Marshall (2007, as cited by Pedesen Zari 2007) uses the term to mean a sustainable form of biomimicry where the objective is the wellbeing of ecosystems and people. Van der Ryn and Cowan suggest that an ecological design revolution spanning the many disciplines must undertake a design approach in which the study of the relationship of flora and fauna in their environment is at the core (1996 cited bu Gamage and Hyde 2012 p225). Thus promoting the development of a set of principles based on ecology. Theologian Thomas Berry articulates that the â€œGreat Workâ€? of our age is the endeavor to harmonize the human enterprise with how the world works as a physical system (Orr 2002 p3). Perhaps biomimicry will offer the slow, bottom up approach needed to reform and regenerate the urban landscape and how it functions. Landscape architects today along with other design disciplines face an ecological design challenge. The challenge is to design and develop optimal processes of landscaping that go beyond simply meeting the measures of policies - but seek to create new human systems that work like natural systems.
It has been suggested that biomimetic landscape design is really just bio-utilization, that a biomimetic landscape is not an imitation of nature, but an actualization of nature; implementing actual biological process for human benefit. However, eco-mimesis calls for an interactive relationship with plants, in which their processes are synergized as part of a system. (Pawlyn 2011 p.2) The function of planting takes precedent over their aesthetic value when biomimicry is applied to the practice of landscape architecture. The qualities that make plants useful to humans, in addition to their ability to improve and promote health and wellbeing (CABE). Recent progressive trends in landscape architecture point to a more functional utilization of planting in the urban realm. Rain gardens, green walls and roofs, and well as urban forests are increasingly integrated into the Green Infrastructure of cities. (Dunnett, Clayden (2007) Dunnett, Kingsbury 2008). It has been noted that for these methods to have any real effect on the urban environment they must be implemented on a wide scale, and wholly integrated.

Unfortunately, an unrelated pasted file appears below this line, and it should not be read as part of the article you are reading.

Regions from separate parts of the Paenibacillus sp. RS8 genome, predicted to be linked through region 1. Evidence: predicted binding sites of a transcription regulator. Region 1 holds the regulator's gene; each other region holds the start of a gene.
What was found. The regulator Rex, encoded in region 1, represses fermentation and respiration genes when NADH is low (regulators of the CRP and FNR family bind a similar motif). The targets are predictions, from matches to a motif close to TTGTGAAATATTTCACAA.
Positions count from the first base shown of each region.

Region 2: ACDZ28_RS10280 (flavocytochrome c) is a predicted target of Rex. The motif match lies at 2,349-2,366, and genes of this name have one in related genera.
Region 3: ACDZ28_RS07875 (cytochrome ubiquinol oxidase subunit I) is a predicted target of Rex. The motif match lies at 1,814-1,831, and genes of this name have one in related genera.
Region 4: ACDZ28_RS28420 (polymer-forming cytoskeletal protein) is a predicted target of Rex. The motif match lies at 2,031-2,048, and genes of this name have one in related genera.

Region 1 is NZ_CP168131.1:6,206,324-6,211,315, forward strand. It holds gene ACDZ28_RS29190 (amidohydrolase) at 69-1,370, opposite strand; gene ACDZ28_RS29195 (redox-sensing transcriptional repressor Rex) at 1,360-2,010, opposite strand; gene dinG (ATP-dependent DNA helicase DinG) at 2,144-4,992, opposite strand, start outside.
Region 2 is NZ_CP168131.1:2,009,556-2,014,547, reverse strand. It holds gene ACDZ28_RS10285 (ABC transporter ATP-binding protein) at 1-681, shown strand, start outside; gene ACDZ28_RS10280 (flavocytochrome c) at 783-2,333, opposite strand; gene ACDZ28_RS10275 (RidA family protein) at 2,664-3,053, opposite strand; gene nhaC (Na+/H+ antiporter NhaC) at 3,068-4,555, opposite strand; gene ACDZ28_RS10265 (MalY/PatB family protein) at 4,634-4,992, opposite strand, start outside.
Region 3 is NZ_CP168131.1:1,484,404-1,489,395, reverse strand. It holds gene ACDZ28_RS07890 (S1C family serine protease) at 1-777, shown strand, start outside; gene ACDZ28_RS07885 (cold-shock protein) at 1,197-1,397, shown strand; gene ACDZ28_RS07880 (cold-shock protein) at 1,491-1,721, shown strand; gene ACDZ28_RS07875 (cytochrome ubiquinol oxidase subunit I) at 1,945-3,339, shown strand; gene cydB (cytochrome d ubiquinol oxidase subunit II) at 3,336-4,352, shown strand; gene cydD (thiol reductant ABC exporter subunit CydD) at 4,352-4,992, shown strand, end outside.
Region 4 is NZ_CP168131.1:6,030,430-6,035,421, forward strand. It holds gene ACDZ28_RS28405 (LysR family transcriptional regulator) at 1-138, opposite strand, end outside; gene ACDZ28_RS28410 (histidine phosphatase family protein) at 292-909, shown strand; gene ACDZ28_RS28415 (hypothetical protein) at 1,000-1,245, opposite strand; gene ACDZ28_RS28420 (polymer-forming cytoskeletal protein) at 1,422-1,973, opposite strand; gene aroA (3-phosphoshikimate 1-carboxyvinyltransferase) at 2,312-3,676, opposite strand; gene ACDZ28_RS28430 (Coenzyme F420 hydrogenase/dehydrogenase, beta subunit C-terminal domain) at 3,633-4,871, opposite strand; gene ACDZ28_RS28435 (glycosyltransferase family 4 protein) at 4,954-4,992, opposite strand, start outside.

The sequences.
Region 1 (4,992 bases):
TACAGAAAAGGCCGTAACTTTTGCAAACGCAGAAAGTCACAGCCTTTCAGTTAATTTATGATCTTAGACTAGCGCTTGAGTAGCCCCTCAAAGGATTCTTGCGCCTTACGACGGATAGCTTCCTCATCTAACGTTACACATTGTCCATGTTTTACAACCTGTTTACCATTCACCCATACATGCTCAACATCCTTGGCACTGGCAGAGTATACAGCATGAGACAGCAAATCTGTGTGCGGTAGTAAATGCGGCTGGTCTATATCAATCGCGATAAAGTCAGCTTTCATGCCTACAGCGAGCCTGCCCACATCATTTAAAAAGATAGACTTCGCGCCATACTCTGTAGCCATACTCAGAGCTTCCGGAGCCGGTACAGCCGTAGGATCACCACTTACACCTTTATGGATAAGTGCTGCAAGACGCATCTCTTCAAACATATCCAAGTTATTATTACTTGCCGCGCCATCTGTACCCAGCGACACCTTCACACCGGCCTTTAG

Emultating an ecosystem can offer the design solutions needed. A eco-mimetic landscape would not only conserve habtitats and allow them to endure, but grow, adapt, regenerate, and self-sustain. Biomimicry points toward the pervasive shift needed in societal priorities; toward economy of scale, toward closed-loop systems, toward truely sustainable design.
Biomimetic Design for Landscape Architecture